Combustible Celluloid
 
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With: Taiga Farming, Malin Ackerman, Alexander Ludwig, Nina Dobrev, Alia Shaukat, Thomas Middleditch, Adam DeVine, Angela Trimbur, Chloe Bridges, Tory N. Thompson, Reginald Robinson, Lauren Gros, Dan B. Norris
Written by: Joshua John Miller, M.A. Fortin
Directed by: Todd Strauss-Schulson
MPAA Rating: PG-13 for horror violence, some crude and sexual material, language and drug use
Running Time: 88
Date: 10/09/2015
IMDB

The Final Girls (2015)

3 Stars (out of 4)

Mother-Slaughter Relationship

By Jeffrey M. Anderson

The horror meta-movie has been done before (Scream, Tucker and Dale vs. Evil, The Cabin in the Woods, etc.) but this one edges past cleverness with a strangely touching emotional core: what would you do if you met a shadow of your lost mother? The Final Girls starts with a genuine affection for the slasher genre, including a fake trailer for Camp Blood Bath that recalls the days of VHS video rentals. One of the characters is an uber-fan, effectively conveying the adoration that horror hounds have for the rules and tropes of their chosen genre.

As a teen, Max (Taissa Farmiga) loses her mother, an actress in "B" movies (Malin Akerman), in a car accident. Three years later, she is invited to attend a screening of her mother's most famous movie, the slasher film Camp Blood Bath. When a fire erupts in the theater, she and four friends escape by cutting a hole in the screen and stepping through. Strangely, they wake up inside the movie itself, and, much to her shock and joy, Max is able to interact with her mother's fictional character "Nancy." Unfortunately, even though they know what's going to happen in the movie, the rules keep changing, and they must avoid the fictional killer Bill Murphy... or they could die in real life.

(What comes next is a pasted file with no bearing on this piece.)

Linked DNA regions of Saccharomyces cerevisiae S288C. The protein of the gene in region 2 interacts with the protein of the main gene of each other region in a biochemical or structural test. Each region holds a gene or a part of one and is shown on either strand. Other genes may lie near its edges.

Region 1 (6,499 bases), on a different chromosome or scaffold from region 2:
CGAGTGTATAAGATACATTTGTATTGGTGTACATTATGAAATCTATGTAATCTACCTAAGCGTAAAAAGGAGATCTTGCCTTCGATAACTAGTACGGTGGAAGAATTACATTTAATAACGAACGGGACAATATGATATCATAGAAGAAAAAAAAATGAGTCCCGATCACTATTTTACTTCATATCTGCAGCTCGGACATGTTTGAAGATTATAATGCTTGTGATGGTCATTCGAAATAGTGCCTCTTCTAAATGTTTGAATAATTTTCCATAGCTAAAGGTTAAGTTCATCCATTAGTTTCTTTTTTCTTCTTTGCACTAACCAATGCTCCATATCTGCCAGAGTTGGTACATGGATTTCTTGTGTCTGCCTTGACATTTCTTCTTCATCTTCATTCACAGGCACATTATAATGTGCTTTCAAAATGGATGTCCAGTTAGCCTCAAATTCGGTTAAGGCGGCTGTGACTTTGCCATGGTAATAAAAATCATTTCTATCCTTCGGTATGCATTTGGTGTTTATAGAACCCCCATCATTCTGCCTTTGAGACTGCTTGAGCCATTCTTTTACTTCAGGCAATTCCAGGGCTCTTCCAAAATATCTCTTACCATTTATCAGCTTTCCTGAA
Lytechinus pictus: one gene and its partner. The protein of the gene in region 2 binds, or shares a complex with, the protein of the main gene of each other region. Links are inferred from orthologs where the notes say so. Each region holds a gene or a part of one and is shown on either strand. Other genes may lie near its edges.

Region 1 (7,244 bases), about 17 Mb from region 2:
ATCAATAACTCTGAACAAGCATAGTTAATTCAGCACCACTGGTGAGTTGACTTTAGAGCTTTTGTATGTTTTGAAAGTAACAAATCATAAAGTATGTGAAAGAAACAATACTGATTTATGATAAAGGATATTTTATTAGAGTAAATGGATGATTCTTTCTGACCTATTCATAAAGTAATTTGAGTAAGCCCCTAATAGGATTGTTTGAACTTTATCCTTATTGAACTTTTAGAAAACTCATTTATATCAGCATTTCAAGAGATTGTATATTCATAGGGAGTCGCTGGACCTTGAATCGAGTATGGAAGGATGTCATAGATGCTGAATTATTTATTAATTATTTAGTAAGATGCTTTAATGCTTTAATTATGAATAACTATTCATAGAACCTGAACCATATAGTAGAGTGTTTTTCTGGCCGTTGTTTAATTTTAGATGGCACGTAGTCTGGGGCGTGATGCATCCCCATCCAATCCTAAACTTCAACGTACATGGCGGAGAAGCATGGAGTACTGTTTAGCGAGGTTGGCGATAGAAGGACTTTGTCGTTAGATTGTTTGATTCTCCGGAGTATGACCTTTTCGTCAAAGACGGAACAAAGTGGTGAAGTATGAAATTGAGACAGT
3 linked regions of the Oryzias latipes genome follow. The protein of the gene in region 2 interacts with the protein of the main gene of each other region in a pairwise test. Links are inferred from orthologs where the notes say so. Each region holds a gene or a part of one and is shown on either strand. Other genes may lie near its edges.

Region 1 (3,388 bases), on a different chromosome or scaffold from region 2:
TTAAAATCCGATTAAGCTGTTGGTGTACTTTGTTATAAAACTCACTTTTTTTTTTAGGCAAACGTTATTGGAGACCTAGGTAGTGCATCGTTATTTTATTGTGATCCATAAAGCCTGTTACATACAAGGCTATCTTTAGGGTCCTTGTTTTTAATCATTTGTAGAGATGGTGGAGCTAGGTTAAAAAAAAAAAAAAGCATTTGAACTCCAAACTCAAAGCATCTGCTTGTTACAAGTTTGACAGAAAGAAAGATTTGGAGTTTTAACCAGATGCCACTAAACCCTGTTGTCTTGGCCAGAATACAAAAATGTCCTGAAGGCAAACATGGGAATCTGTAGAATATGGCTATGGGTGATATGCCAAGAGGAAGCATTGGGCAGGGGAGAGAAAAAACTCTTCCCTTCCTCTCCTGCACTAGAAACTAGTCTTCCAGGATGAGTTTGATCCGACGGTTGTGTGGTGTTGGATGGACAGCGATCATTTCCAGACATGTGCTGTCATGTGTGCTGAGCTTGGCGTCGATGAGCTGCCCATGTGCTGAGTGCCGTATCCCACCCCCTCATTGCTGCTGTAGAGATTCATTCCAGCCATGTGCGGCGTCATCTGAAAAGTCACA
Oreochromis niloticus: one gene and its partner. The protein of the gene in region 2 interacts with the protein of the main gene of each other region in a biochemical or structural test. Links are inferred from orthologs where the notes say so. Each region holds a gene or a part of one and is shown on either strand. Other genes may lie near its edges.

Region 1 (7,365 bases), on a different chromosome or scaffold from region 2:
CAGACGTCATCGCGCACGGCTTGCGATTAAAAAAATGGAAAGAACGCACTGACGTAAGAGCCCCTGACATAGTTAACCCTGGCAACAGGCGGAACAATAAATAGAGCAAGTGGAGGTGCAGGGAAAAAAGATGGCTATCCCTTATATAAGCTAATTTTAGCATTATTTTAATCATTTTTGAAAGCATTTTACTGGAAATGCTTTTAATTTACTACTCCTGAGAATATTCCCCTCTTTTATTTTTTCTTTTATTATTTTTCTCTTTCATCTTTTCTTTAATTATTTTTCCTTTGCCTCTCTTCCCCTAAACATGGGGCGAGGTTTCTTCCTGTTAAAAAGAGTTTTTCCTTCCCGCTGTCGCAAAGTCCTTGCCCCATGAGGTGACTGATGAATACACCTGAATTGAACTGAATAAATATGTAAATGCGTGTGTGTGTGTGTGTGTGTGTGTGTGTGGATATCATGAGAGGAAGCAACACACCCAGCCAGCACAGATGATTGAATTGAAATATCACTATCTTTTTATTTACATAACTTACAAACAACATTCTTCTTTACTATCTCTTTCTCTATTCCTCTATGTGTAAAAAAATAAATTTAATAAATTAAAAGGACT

Some of the movie-within-a-movie characters are silly, but the likable "real-life" characters make up for it; naïve comments are trumped by more understanding ones. Director Todd Strauss-Schulson (A Very Harold & Kumar 3D Christmas) has fun staging and re-imagining horror movie moments, including flashbacks (with raining black-and-white goop washing away the color) and onscreen titles. Yet none of it is condescending. It stays true to the people who love movies, and who love life as well.

Sony Pictures Home Entertainment has released a very fine Blu-ray of what could become a cult favorite. The plethora of extras includes two commentary tracks, one with the director, production designer, DP, and actors, and another with the two writers. There are a bunch of deleted and extended scenes, some behind-the-scenes featurettes (mainly FX related), and trailers. There's also a director's notebook, which is accessible only via a BD-Rom drive (which I do not have). All in all, a satisfying package.

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